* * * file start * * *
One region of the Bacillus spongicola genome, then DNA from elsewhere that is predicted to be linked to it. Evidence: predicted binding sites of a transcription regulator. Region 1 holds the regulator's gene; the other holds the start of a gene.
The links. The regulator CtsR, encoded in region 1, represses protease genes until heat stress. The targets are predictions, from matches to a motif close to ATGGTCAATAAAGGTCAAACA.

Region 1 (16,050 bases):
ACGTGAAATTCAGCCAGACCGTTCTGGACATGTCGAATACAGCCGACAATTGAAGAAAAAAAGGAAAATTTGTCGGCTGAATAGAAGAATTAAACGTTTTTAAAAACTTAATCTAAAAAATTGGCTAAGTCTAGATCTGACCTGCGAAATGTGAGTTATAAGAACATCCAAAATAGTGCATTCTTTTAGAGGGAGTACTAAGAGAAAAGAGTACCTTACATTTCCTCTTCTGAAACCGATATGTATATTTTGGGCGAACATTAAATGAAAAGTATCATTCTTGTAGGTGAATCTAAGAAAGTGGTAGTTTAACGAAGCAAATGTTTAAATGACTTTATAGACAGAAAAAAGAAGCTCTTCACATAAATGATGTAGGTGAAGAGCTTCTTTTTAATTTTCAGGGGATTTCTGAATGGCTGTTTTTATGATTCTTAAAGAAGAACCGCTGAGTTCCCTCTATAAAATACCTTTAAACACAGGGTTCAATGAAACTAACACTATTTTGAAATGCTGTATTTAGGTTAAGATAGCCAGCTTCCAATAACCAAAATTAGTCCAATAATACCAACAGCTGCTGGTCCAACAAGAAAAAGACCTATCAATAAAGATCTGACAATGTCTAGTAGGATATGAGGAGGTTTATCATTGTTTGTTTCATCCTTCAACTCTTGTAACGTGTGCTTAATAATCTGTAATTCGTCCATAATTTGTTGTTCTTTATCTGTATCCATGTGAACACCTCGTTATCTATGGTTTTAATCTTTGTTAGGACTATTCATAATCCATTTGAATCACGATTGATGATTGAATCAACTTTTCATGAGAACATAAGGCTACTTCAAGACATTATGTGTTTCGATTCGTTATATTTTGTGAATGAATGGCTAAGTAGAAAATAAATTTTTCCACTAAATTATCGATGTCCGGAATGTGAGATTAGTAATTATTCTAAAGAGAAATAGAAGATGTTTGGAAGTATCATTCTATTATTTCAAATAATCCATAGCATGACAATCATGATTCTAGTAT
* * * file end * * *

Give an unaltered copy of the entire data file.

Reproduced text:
One region of the Bacillus spongicola genome, then DNA from elsewhere that is predicted to be linked to it. Evidence: predicted binding sites of a transcription regulator. Region 1 holds the regulator's gene; the other holds the start of a gene.
The links. The regulator CtsR, encoded in region 1, represses protease genes until heat stress. The targets are predictions, from matches to a motif close to ATGGTCAATAAAGGTCAAACA.

Region 1 (16,050 bases):
ACGTGAAATTCAGCCAGACCGTTCTGGACATGTCGAATACAGCCGACAATTGAAGAAAAAAAGGAAAATTTGTCGGCTGAATAGAAGAATTAAACGTTTTTAAAAACTTAATCTAAAAAATTGGCTAAGTCTAGATCTGACCTGCGAAATGTGAGTTATAAGAACATCCAAAATAGTGCATTCTTTTAGAGGGAGTACTAAGAGAAAAGAGTACCTTACATTTCCTCTTCTGAAACCGATATGTATATTTTGGGCGAACATTAAATGAAAAGTATCATTCTTGTAGGTGAATCTAAGAAAGTGGTAGTTTAACGAAGCAAATGTTTAAATGACTTTATAGACAGAAAAAAGAAGCTCTTCACATAAATGATGTAGGTGAAGAGCTTCTTTTTAATTTTCAGGGGATTTCTGAATGGCTGTTTTTATGATTCTTAAAGAAGAACCGCTGAGTTCCCTCTATAAAATACCTTTAAACACAGGGTTCAATGAAACTAACACTATTTTGAAATGCTGTATTTAGGTTAAGATAGCCAGCTTCCAATAACCAAAATTAGTCCAATAATACCAACAGCTGCTGGTCCAACAAGAAAAAGACCTATCAATAAAGATCTGACAATGTCTAGTAGGATATGAGGAGGTTTATCATTGTTTGTTTCATCCTTCAACTCTTGTAACGTGTGCTTAATAATCTGTAATTCGTCCATAATTTGTTGTTCTTTATCTGTATCCATGTGAACACCTCGTTATCTATGGTTTTAATCTTTGTTAGGACTATTCATAATCCATTTGAATCACGATTGATGATTGAATCAACTTTTCATGAGAACATAAGGCTACTTCAAGACATTATGTGTTTCGATTCGTTATATTTTGTGAATGAATGGCTAAGTAGAAAATAAATTTTTCCACTAAATTATCGATGTCCGGAATGTGAGATTAGTAATTATTCTAAAGAGAAATAGAAGATGTTTGGAAGTATCATTCTATTATTTCAAATAATCCATAGCATGACAATCATGATTCTAGTAT